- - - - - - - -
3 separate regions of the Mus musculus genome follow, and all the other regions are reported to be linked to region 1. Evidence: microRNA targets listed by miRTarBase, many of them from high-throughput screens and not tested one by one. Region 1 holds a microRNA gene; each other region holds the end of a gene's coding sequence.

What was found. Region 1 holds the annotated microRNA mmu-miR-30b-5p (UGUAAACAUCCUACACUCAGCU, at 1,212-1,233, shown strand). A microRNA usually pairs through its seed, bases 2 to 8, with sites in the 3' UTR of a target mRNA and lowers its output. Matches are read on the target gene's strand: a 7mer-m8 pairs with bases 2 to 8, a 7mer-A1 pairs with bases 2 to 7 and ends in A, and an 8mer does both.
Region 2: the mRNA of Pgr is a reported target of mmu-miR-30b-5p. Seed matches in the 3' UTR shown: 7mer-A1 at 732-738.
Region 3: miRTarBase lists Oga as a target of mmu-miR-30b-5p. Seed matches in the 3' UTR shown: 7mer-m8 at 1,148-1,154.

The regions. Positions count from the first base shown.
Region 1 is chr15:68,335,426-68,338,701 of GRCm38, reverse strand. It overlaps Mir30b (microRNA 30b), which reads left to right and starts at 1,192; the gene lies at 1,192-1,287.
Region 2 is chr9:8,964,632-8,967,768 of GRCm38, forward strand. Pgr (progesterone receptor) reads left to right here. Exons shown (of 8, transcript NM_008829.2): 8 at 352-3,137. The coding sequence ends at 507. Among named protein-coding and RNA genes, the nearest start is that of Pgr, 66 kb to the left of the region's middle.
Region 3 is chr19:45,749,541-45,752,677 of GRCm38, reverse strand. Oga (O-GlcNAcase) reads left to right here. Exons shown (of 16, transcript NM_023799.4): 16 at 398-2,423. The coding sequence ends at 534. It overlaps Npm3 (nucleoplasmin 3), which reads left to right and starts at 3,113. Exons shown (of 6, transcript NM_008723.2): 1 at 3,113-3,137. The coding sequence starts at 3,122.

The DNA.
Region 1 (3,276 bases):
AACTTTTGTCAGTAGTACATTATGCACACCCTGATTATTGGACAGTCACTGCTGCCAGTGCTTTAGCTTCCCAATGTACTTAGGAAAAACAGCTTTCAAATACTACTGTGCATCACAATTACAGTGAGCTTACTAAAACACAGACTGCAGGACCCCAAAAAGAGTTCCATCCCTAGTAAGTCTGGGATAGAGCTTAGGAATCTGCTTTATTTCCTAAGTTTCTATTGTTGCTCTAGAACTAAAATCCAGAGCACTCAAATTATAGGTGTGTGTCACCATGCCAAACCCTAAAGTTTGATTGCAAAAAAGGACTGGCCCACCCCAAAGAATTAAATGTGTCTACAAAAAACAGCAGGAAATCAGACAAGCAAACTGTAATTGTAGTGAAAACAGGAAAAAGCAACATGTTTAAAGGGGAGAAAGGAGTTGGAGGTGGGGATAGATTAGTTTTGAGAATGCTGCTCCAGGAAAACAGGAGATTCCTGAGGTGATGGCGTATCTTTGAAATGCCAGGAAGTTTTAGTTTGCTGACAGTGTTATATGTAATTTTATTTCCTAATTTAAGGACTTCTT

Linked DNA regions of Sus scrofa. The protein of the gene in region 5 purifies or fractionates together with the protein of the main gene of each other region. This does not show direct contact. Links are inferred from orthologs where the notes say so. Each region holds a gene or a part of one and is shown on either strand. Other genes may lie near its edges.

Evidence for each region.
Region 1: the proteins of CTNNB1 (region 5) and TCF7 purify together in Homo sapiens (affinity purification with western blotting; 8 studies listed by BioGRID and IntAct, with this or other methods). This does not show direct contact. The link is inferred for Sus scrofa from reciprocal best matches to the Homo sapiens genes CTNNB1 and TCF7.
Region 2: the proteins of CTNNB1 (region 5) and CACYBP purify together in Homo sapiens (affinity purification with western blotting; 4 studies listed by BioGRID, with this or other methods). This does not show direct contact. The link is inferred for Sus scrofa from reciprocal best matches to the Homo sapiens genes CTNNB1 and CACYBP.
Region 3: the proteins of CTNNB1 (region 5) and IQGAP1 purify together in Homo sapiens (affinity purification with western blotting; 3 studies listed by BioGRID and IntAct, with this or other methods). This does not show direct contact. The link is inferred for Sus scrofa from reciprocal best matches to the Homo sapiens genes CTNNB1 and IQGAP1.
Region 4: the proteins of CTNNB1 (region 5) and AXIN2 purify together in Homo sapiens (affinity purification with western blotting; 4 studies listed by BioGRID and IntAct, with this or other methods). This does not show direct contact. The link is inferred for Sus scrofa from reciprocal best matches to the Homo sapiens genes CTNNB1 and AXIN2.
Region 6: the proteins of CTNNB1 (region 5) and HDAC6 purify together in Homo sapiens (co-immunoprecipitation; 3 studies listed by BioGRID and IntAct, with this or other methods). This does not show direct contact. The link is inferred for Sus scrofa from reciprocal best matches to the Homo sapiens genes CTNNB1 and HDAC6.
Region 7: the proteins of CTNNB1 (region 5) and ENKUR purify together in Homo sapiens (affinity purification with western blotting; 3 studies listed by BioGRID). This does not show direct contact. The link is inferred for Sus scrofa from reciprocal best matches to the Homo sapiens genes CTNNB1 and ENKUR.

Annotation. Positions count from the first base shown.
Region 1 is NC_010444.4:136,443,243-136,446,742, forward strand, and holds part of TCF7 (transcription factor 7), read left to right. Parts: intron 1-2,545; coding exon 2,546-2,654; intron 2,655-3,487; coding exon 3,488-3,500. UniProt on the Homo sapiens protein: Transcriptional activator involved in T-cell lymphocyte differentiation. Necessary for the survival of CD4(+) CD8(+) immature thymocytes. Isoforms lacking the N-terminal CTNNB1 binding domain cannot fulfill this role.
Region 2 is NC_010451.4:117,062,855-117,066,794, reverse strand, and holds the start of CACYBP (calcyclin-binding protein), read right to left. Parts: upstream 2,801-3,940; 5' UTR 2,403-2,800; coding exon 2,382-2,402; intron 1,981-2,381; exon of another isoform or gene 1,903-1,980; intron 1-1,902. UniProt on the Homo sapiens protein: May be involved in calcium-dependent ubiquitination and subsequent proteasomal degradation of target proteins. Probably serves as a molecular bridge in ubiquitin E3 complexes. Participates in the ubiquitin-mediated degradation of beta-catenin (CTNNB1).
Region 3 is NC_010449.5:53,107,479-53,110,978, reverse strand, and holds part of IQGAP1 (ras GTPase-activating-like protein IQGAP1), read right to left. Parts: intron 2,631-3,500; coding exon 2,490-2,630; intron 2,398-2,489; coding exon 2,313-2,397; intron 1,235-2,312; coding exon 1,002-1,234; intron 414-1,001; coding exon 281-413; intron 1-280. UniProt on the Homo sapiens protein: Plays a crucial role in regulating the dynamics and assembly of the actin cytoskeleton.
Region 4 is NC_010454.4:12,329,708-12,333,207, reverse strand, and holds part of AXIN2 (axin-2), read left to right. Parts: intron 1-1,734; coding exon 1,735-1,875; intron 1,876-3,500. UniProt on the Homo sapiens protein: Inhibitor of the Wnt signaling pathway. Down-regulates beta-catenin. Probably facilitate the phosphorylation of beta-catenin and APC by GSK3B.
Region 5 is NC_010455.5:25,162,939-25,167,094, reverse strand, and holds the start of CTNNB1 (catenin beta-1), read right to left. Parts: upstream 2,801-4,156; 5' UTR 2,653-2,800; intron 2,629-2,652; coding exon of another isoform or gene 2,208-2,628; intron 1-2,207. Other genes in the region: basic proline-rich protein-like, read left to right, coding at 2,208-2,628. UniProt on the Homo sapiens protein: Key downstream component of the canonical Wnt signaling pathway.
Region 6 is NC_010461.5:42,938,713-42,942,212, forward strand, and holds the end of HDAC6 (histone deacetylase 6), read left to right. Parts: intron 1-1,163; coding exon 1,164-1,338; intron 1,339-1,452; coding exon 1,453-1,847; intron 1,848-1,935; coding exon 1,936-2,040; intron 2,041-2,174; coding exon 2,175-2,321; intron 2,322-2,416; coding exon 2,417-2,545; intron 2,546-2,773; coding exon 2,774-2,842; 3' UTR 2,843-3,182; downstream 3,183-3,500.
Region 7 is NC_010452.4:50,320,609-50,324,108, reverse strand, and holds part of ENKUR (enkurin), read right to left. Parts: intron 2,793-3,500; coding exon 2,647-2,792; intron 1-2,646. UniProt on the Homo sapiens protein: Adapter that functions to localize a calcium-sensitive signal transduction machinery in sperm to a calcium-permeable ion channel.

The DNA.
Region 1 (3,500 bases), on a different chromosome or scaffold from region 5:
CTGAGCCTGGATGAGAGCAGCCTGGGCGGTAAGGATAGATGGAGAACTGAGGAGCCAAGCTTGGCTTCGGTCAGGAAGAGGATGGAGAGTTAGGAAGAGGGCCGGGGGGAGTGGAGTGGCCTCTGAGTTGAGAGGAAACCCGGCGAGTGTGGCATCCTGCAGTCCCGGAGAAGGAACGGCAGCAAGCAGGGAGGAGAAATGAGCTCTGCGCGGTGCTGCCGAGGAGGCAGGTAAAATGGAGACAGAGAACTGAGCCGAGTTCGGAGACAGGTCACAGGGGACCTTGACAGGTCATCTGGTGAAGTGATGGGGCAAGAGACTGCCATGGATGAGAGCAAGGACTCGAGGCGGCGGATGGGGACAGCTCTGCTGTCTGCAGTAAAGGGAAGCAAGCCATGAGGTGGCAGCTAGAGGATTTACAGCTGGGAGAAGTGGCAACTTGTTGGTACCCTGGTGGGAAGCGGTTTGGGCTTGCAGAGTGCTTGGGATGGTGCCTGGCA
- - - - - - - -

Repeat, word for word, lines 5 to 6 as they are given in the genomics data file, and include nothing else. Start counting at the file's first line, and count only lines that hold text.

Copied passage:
The regions. Positions count from the first base shown.
Region 1 is chr15:68,335,426-68,338,701 of GRCm38, reverse strand. It overlaps Mir30b (microRNA 30b), which reads left to right and starts at 1,192; the gene lies at 1,192-1,287.